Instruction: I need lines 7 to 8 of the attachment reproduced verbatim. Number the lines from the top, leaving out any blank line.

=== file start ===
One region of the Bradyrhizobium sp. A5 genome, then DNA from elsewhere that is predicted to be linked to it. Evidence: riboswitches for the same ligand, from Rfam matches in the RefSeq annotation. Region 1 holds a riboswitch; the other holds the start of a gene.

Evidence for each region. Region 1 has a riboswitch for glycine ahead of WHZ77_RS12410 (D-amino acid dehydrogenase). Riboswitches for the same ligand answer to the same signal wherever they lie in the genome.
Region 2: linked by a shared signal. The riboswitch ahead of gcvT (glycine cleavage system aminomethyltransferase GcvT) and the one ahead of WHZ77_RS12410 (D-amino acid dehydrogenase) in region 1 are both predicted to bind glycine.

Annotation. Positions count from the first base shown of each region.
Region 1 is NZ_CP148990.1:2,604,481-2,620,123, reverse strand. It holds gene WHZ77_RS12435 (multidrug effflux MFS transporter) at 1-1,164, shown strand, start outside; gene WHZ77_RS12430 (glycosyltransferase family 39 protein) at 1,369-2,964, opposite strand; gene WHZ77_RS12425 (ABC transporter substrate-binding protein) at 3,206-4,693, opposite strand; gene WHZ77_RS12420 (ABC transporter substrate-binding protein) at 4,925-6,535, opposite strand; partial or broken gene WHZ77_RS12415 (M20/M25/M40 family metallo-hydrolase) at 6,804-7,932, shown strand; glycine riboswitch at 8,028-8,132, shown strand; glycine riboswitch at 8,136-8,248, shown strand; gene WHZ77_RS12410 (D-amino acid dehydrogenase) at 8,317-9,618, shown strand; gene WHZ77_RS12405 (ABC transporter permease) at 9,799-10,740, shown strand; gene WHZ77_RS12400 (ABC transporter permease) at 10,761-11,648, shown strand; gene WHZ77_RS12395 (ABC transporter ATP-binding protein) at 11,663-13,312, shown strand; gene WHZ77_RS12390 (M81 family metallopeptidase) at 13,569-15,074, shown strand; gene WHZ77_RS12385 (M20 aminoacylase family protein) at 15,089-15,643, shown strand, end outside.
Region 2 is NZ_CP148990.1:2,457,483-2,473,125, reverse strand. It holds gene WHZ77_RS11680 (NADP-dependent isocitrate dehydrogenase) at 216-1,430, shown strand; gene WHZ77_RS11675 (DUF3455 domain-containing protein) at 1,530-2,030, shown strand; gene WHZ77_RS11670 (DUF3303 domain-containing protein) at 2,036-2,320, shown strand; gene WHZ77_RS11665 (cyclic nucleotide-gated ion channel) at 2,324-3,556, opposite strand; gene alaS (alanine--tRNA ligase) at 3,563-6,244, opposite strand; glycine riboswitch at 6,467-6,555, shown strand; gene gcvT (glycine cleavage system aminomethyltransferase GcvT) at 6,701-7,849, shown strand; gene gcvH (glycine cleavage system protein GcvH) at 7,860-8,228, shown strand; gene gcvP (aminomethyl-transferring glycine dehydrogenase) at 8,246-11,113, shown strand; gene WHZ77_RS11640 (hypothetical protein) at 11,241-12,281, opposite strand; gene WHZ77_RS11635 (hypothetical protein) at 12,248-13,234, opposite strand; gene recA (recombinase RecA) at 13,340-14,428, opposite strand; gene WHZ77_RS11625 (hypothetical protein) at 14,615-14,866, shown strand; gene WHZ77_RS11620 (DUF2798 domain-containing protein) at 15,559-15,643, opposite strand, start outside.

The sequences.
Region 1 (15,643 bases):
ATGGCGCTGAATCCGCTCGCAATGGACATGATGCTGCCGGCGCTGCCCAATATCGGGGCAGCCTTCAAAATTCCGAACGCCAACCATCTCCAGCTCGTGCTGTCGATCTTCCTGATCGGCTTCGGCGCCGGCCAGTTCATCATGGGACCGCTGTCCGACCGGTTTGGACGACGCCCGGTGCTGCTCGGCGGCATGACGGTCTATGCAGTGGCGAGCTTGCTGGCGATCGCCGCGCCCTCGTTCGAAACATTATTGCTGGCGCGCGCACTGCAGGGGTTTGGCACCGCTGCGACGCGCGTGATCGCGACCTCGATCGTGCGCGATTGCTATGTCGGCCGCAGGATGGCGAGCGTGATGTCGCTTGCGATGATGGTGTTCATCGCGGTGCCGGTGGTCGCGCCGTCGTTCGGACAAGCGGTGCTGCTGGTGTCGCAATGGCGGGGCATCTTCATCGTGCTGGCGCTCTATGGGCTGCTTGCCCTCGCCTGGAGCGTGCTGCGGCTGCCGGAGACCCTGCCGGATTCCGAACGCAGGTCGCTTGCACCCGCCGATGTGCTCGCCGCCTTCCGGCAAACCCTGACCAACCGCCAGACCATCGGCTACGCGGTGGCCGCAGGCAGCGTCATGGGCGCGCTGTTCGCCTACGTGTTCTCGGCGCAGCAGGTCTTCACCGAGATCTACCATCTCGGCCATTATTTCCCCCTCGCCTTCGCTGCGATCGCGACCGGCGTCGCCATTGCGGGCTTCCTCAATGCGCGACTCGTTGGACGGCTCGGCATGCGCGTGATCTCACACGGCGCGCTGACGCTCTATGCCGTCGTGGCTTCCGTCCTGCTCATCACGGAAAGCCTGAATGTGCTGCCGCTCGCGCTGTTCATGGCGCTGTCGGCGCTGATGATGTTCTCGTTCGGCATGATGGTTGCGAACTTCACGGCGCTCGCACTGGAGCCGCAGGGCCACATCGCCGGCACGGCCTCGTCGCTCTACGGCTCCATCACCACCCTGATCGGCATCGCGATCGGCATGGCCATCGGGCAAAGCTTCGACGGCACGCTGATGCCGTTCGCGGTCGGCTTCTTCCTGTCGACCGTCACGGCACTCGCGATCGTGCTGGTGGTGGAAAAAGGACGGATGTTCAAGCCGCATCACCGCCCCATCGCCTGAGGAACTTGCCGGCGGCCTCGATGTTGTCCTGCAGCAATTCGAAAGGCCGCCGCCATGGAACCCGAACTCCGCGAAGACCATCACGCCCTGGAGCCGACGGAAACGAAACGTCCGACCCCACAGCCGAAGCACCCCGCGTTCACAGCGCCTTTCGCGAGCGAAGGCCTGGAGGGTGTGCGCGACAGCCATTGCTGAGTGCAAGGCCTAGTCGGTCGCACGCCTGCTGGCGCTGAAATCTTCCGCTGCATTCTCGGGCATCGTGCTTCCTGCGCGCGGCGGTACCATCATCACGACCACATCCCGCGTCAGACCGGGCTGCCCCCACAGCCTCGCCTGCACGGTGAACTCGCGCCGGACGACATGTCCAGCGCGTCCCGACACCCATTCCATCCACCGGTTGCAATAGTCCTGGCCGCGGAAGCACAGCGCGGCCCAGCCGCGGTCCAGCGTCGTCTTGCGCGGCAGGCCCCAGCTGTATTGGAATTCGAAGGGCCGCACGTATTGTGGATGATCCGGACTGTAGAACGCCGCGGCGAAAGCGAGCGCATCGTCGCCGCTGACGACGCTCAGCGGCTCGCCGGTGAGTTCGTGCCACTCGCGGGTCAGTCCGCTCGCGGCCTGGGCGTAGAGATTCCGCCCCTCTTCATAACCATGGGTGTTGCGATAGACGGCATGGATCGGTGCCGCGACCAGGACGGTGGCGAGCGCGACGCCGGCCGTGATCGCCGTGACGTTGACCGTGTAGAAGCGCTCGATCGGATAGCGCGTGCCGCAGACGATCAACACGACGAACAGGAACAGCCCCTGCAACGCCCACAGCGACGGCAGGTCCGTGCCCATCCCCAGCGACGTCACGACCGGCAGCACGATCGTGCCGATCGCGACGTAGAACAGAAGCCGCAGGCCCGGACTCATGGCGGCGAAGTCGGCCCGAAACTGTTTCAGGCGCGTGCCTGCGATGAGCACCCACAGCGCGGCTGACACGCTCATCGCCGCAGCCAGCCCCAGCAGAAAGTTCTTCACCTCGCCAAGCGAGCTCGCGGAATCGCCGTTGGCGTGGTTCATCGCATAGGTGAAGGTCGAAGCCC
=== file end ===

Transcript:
The sequences.
Region 1 (15,643 bases):